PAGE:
Cover image for The Near East : archaeology in the "Cradle of Civilization".
The Near East : archaeology in the "Cradle of Civilization".
Maisels, Charles Keith.
Personal Author:
Publication Information:
London ; New York : Routledge, 1993.
Physical Description:
x, 241 pages : illustrations, maps ; 25 cm.

Format :


Call Number
Material Type
Home Location
Item Holds
CC101.M628 M35 1993 Adult Non-Fiction Central Closed Stacks

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The transition from foraging, farming and the neolithic village to the city-state is a complex and fascinating period. Studies on the prehistory of the Near East by nineteenth and twentieth century pioneers in the field transformed archaeology through the creation of the 'Ages System' of Stone, Bronze and Iron. The Near East provides a developmental account of this period contextualised by discussion of the emergence of archaeology as a discipline.
The Near East details the causes and effects - enviromental, organizational, demographic and technological - of the world's first village farming cultures some eight thousand years ago. Charles Maisels explains how cities such as Uruk and Ur, Nippur and Kish formed as a result of geological factors and the role of key organizational features of Sumerian society in introducing the world's first script, system of calculation and literature.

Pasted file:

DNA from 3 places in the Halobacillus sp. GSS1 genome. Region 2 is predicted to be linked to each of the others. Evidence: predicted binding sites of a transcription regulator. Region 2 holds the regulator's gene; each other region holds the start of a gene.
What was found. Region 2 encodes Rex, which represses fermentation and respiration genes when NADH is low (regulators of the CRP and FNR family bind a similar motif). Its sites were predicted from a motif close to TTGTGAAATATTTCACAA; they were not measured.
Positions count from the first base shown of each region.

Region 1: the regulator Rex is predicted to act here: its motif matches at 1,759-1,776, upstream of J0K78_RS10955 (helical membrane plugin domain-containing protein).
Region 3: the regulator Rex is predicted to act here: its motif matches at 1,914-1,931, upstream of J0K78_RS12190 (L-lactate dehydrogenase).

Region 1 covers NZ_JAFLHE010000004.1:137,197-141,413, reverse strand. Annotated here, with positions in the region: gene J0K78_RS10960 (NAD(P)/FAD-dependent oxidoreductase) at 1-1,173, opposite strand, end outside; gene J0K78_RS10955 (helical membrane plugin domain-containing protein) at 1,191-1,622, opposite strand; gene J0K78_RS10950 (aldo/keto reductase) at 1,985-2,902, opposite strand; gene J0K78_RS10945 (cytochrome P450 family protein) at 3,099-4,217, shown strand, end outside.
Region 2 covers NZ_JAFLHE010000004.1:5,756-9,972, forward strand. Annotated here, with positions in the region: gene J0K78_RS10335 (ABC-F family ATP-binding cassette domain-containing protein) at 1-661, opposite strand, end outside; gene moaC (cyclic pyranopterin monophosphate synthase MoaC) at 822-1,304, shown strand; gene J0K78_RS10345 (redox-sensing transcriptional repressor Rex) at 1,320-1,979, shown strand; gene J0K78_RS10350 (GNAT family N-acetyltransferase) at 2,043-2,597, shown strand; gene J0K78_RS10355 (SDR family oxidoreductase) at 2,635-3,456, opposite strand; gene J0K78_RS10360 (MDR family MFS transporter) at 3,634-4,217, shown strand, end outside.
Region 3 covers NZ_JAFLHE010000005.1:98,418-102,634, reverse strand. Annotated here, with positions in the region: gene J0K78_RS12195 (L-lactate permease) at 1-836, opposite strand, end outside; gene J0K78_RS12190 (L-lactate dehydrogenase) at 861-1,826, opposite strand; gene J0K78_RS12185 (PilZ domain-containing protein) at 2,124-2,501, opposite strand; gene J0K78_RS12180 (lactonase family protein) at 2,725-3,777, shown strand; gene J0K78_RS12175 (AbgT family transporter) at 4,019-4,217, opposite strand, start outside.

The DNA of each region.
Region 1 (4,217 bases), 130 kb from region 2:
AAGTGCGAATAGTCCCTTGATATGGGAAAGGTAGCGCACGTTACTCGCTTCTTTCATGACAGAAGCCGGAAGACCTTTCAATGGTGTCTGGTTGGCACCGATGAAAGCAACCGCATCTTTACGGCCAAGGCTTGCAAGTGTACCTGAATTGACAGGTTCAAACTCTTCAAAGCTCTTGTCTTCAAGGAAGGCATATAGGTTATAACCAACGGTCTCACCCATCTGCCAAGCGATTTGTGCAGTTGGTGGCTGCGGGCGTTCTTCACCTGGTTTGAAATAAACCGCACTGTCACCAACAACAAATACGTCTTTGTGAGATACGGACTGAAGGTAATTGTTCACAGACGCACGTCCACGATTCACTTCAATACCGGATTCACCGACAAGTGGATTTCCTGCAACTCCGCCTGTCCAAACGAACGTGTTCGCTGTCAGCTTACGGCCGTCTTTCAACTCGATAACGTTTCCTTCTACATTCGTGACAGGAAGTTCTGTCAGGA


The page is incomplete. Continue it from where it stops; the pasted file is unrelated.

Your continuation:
Reviews 1

Choice Review

Maisels offers a very scholarly and excellent study of archaeology in the ancient Near East (omitting Egypt), and has set out to explore several important issues. He begins with an examination of archaeology in the Near East, especially in the 19th and 20th centuries, essentially a historical overview, but ends with a short diatribe for national support of archaeological study. The core of the book considers the complex development of the transition from hunting and gathering, to early agriculture and the rise of the neolithic village, to the next and final step in that change: the growth of the Mesopotamian city-state. Maisels treats the preagricultural conditions in the Levant and then shifts to greater Mesopotamia. He describes the experimentation with agriculture in the hilly flanks and the movement of agricultural peoples into lower Mesopotamia that gave rise to the Sumerian city-states and their governments. Maps, charts, and drawings amply support his argument (often in dense prose), and an excellent bibliography is included. Advanced undergraduate; graduate; faculty. J. M. Balcer; Ohio State University